Beer and Pavement

Goose Island Is Beer’s Sub Pop, Matador

Posted in Beer, Intersections, Rock vs. Beer by Zac on April 17, 2012

Folks were worried that Goose Island was ruined forever when they sold out to AB-InBev or whatever they’re called. It seems – at the moment, at least – that those worry warts were wrong.

According to this article from the Chicagoist, GI is using the unlimited resources of its master to expand their barrel program. What does that mean? It means that there will be enough Bourbon County Stout for year-round production.

Let that sink in for a moment.

One of the world’s best, most sought-after, and rarest beers is going to be a year-round release. There will simply be more of one of our favorite beers available at any time of the year. That’s a good thing, worry warts.

This reminds me of labels like Sub Pop and Matador signing big deals with major labels. These indies, realizing the limitations of their distribution and recording resources, signed away something like 49% of their companies to corporate interests in order to get some cash flowing. They then used this influx of capital to promote previously-unknown bands and to give them a boost in touring expenses and recording studios. The result is that they extended their reach and prolonged their lives as productive labels. The bands have benefited as well.

As mentioned above, Goose Island selling out signaled the end of craft breweries for some. However, if GI plays their cards right, it could mean more growth for them and continued struggles for corporate beer makers as their own flagship brands suffer in the wake of quality, craft beer.

So, is Goose Island beer’s Sub Pop or Matador?

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More Proof that Indie Rock and Craft Beer Belong Together

Posted in Beer, Intersections, label art by Zac on April 10, 2012

I have a bottle of this from a few years back. Someone gave it to me and said not to drink it. The bottle was old and he didn’t like it. So, I kept it for sentimental reasons. I’ll post a picture one of these days. In the meantime, know that Sub Pop is the indie label that featured Nirvana and you know what effect they had on music.

Accept this post as yet more proof that my incessant writing about craft beer and indie rock is not for nothing. Connections exist, people. Recognize. [Link]

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Ten Signs of an Indie Rock Label

Posted in Intersections by Zac on November 12, 2011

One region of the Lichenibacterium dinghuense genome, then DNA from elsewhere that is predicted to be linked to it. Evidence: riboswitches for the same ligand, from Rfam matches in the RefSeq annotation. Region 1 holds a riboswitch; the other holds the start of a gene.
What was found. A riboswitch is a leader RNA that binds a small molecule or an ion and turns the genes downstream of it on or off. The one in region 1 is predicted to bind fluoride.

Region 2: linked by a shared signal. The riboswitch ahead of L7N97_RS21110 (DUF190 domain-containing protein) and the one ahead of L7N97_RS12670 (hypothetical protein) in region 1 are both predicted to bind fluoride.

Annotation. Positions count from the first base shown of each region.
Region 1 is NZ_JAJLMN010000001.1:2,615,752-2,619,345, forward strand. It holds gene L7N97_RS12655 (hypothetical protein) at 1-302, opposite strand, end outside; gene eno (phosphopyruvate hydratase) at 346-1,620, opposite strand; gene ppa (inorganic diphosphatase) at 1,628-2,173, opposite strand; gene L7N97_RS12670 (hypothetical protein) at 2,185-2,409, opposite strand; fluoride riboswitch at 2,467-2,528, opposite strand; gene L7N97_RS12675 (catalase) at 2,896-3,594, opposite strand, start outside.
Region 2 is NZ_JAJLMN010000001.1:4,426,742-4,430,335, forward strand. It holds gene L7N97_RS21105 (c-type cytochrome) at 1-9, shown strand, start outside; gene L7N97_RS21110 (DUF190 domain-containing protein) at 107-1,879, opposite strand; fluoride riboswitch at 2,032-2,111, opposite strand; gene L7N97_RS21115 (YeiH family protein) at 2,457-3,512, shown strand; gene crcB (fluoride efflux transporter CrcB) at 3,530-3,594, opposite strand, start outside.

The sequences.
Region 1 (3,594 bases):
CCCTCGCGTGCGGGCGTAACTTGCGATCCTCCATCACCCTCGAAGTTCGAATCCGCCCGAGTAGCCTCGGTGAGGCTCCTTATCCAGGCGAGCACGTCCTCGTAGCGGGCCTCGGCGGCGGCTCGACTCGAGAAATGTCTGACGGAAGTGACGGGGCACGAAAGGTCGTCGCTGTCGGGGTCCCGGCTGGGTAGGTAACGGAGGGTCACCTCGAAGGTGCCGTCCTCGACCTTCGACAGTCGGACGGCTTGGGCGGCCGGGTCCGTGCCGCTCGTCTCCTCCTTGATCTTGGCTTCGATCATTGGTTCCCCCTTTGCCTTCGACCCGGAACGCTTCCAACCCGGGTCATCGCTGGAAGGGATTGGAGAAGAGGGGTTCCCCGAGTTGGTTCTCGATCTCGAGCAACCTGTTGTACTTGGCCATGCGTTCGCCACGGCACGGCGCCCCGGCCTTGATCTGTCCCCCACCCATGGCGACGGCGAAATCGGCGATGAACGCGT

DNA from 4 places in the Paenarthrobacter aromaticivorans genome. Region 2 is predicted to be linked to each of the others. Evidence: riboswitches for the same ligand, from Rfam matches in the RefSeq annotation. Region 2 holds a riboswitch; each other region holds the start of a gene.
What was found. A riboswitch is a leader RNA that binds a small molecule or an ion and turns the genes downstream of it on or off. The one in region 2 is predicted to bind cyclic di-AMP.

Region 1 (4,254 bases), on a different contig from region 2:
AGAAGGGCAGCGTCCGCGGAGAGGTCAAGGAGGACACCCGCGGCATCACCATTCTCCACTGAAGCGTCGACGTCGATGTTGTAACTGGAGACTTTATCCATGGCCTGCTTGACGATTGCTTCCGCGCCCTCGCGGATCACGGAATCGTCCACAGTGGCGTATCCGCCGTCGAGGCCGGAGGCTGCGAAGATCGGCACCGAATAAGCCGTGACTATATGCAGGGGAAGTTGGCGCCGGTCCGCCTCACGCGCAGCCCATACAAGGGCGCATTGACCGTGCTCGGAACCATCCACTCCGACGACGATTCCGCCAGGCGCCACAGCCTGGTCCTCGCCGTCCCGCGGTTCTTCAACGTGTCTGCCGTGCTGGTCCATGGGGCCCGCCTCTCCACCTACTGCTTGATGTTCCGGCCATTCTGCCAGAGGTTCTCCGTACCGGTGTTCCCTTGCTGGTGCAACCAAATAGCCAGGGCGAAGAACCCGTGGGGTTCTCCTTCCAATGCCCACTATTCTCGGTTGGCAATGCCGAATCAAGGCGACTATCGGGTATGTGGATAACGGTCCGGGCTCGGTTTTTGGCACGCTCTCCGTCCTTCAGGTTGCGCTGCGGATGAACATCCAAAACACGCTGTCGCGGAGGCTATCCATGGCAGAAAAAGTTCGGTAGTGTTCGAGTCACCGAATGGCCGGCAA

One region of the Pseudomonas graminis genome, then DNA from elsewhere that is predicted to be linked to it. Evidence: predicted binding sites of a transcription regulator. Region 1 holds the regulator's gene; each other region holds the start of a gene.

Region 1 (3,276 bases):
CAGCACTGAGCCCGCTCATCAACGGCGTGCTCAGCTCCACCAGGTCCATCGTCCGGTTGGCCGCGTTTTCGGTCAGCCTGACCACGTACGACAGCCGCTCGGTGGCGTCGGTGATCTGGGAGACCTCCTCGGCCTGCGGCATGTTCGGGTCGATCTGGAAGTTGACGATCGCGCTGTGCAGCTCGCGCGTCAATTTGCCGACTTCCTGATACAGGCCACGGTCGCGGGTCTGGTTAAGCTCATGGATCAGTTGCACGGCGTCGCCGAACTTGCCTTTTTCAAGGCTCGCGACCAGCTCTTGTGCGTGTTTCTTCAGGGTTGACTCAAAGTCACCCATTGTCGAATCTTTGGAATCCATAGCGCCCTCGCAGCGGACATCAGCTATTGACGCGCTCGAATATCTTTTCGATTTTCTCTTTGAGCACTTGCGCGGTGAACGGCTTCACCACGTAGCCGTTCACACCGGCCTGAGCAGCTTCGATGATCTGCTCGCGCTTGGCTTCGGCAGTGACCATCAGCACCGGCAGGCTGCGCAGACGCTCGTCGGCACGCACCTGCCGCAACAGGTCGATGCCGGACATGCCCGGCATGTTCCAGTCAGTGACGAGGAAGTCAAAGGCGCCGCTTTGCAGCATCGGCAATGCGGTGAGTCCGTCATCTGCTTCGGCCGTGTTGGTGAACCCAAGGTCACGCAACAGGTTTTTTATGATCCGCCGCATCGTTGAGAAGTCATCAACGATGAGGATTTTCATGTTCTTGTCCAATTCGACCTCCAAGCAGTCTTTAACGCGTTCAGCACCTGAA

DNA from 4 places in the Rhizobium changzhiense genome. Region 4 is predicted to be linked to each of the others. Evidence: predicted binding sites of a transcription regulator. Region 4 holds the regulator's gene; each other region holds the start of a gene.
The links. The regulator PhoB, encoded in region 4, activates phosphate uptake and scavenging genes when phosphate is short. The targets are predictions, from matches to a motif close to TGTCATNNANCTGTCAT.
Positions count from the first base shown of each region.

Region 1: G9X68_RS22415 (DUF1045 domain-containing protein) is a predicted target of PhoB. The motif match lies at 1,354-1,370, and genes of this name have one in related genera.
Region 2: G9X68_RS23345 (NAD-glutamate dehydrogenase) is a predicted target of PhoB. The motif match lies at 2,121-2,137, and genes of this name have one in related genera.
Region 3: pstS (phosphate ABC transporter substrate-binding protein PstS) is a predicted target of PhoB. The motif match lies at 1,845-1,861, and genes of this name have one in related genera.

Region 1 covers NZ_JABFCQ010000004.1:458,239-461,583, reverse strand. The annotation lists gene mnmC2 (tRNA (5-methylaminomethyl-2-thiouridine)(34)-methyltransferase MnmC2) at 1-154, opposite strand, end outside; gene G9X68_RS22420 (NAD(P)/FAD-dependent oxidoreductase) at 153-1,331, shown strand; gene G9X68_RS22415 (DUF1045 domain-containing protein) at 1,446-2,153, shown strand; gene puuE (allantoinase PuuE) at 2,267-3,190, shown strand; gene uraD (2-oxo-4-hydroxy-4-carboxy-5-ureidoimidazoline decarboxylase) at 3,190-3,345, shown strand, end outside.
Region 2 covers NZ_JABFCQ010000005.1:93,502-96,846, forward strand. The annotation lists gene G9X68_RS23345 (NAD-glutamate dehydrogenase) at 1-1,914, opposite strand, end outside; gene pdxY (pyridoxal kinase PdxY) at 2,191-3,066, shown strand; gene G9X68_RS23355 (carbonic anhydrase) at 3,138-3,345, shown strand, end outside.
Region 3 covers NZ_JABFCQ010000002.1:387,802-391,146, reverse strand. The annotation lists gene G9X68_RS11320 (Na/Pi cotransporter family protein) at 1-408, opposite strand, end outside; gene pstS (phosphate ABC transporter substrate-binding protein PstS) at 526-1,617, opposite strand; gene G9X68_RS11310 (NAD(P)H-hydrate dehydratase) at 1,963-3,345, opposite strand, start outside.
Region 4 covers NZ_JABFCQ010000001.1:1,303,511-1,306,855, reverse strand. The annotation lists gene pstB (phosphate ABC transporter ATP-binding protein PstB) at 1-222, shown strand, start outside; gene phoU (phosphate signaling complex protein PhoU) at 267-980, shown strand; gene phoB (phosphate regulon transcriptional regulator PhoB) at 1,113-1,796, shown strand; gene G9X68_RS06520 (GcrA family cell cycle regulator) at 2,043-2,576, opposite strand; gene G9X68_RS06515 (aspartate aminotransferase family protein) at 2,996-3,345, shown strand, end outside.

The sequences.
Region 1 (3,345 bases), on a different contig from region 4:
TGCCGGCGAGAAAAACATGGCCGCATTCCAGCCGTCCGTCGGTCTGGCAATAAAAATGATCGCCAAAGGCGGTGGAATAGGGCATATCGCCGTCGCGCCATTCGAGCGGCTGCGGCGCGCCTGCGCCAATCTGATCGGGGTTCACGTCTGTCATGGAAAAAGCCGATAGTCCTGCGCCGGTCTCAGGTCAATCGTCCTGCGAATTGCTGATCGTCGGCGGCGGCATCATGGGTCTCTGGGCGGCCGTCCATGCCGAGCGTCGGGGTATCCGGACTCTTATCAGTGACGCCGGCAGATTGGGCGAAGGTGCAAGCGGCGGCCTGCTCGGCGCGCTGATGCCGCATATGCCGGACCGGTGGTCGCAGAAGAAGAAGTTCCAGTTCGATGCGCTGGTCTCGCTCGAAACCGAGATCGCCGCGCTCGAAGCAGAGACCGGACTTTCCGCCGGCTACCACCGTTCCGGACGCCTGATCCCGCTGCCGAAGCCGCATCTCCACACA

One feature of this blog has been to use beer/ indie rock to inspire posts about the other. Today’s post does that. This time, I read this post at Boak & Bailey’s Beer Blog detailing ten signs of a craft brewery. They explain their reasoning for such a list:

We were pondering the hard-to-define, much-loathed term “craft beer” again this morning and decided that, rather than a firm definition, it makes much more sense to think about indicators or signs.

The following list, off the top of our head, is not exhaustive and, clearly, we’re not suggesting that any brewery needs to be able to tick all ten to be considered to be making craft beer. Equally, some of these apply to breweries that, instinctively, we wouldn’t consider craft brewers.

Since I have often made the connection between the craft breweries and indie labels (beers are the equivalent of bands on a roster; vintages the equivalent of albums), it seemed to me that a post detailing the ten signs of an indie label might also have some merit.

Like, B&B’s list, mine is off the top of my head and will only be enriched by your comments.

1. Vinyl is among the formats offered and is often their best-seller. Vinyl is saving the record industry, IMHO. It’s not doing anything for major labels, but it benefits high quality music for niche markets. Plus, with the addition of a “free” digital download, record collectors like myself can have their cake and eat it too. Extra bonus points for labels who also sell cassette tapes.

2. Their releases are found in real, mom-and-pop record stores. Sometimes, depending on distribution deals, one can find an indie release at Target or Best Buy, but this is the exception, not the rule. I know that I can pretty much find a label’s entire roster in small, independent record stores. In fact, record stores depend on indie releases to keep their inventory unique and attractive to the discerning indie music fan just as much as the labels depend on the stores to sell their product.